As a rower myself, I liked the sound of Osteoclast (2021) by Teresa Solar composed of five kayaks, each sculpture reflecting the shape of a human bone. Could Moscoso describe what’s happening here? “Teresa Solar is presenting a newly commissioned outdoor installation, titled Osteoclast (I do not know how I came to be on board this ship, this navel of my ark), at Exchange Flags. Composed of five kayaks, each sculptural piece reflects on the shape of a bone in the human anatomy. The sculptures anchor on the history of Liverpool as one of the most active ports in facilitating transatlantic trade in Europe. Solar’s work draws a parallel between bones – as hollowed structures, full of cavities, carriers of tissues, veins and cell communities – and vessels, vehicles of migration, transmitters of bodies and knowledge. In contrast to the enormous ships that were, and still are, built and docked in Merseyside, Solar’s kayaks, turned into a disarticulated skeleton, set the human body at sea level and evoke the sometimes-forgotten fragility of the human body over the sea. At the same time, they also celebrate our capacity for transition and transformation.”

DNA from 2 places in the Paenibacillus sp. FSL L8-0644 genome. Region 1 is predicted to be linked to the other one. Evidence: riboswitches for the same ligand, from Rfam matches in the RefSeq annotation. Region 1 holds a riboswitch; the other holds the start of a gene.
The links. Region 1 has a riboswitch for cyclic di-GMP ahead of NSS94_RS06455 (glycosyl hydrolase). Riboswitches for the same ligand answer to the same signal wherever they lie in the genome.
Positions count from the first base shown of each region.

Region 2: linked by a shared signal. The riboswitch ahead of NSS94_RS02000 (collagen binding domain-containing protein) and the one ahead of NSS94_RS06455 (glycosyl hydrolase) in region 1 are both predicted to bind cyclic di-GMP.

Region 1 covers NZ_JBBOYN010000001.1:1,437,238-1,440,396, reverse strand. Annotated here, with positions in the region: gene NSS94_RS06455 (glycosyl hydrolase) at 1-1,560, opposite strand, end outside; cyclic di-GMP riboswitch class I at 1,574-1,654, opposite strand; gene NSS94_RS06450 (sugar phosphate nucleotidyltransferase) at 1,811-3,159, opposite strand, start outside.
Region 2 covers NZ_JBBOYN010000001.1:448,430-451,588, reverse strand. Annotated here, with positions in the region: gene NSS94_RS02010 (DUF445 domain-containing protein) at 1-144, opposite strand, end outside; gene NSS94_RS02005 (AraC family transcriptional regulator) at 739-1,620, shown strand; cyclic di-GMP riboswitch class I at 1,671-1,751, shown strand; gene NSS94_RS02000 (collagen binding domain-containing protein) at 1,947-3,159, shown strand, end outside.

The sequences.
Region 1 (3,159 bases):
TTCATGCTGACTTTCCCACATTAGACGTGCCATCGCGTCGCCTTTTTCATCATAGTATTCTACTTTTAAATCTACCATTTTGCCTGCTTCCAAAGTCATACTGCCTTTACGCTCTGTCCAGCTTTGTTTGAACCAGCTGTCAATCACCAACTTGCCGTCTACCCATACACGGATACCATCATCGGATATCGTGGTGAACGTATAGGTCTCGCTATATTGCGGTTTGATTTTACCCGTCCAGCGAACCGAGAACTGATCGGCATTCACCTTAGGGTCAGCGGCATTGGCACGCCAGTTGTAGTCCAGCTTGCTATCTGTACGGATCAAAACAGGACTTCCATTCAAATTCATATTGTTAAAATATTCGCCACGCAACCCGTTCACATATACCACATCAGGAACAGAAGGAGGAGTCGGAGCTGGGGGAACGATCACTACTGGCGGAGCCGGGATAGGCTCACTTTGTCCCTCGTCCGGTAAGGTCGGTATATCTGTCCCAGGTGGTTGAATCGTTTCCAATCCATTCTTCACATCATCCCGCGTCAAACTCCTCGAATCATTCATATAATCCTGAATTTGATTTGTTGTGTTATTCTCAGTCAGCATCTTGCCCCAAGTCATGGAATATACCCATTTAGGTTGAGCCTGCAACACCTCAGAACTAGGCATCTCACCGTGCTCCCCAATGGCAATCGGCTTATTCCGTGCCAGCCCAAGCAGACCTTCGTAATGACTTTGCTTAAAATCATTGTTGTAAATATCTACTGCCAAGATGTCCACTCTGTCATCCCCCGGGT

“How can we unlearn and redesign other types of humanity?”
Our readers being a community of DIY makers, hackers, citizen scientists and artist/scientists, which part of the Biennial did she think would most appeal to them? “The biennial questions the concept of humanity from a Eurocentric perspective that is assumed to be neutral. How can we unlearn and redesign other types of humanity? I would say a trajectory through the Biennial could be started with looking at the lab work and research from Anne Graff and Jenna Sutela, followed by looking at the research on colonialism by Luisa Ungar and Ines Doujak, moving on to examining the sonic as a form of resistance through the work of Lamin Fofana and B.O.S.S (Black Obsidian Sound System) at FACT”.